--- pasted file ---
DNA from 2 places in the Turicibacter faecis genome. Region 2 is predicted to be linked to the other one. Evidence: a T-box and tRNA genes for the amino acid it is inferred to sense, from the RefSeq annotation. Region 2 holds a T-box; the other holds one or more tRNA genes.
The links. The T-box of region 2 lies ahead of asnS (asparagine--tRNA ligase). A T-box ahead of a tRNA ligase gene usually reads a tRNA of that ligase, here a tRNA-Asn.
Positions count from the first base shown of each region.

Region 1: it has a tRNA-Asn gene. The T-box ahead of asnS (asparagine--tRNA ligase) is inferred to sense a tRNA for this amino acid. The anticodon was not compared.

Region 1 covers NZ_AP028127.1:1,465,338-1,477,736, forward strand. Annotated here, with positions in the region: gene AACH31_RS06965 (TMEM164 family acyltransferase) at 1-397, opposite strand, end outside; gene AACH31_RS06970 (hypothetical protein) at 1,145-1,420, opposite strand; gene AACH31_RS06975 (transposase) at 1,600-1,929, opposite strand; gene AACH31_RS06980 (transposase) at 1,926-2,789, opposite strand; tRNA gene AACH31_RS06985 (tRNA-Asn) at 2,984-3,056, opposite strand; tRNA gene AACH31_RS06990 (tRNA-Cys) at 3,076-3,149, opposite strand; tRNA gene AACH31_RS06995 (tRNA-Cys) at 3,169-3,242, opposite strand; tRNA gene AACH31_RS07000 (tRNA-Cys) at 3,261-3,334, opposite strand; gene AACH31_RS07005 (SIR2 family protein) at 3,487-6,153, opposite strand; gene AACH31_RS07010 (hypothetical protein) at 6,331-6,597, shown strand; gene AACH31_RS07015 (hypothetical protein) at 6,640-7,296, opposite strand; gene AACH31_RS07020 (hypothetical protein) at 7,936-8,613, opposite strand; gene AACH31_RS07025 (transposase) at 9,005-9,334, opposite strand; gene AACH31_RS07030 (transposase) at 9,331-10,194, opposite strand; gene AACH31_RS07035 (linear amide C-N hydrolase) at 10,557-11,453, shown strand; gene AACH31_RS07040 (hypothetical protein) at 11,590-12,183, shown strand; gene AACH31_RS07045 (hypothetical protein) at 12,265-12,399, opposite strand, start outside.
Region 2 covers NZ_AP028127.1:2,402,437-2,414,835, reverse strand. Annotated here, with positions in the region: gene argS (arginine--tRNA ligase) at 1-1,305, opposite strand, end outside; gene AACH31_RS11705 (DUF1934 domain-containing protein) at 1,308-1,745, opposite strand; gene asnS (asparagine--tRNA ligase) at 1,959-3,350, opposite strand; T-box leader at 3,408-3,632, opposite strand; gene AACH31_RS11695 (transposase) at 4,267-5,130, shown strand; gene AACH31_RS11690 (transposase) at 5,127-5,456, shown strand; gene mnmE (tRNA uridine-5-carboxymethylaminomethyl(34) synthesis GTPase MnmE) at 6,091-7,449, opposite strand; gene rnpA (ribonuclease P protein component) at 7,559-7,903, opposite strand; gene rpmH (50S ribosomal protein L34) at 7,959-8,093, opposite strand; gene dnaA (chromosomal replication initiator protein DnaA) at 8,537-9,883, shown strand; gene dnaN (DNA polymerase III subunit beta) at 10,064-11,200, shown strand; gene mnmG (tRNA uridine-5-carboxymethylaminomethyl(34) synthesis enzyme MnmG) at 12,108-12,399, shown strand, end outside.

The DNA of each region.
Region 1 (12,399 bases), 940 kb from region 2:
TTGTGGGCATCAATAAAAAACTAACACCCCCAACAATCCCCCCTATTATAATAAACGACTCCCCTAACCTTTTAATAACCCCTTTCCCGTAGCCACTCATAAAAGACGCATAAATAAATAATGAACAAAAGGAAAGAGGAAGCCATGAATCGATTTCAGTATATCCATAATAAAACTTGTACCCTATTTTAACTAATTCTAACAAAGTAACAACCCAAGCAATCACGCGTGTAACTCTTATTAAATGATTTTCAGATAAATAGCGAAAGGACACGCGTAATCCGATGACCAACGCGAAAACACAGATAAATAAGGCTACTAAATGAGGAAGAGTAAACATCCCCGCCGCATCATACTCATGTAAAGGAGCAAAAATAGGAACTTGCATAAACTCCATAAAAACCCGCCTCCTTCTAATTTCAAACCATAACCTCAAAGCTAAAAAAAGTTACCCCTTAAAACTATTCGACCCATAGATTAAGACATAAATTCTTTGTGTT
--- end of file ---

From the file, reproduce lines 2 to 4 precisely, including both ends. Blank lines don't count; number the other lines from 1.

The links. The T-box of region 2 lies ahead of asnS (asparagine--tRNA ligase). A T-box ahead of a tRNA ligase gene usually reads a tRNA of that ligase, here a tRNA-Asn.
Positions count from the first base shown of each region.

Region 1: it has a tRNA-Asn gene. The T-box ahead of asnS (asparagine--tRNA ligase) is inferred to sense a tRNA for this amino acid. The anticodon was not compared.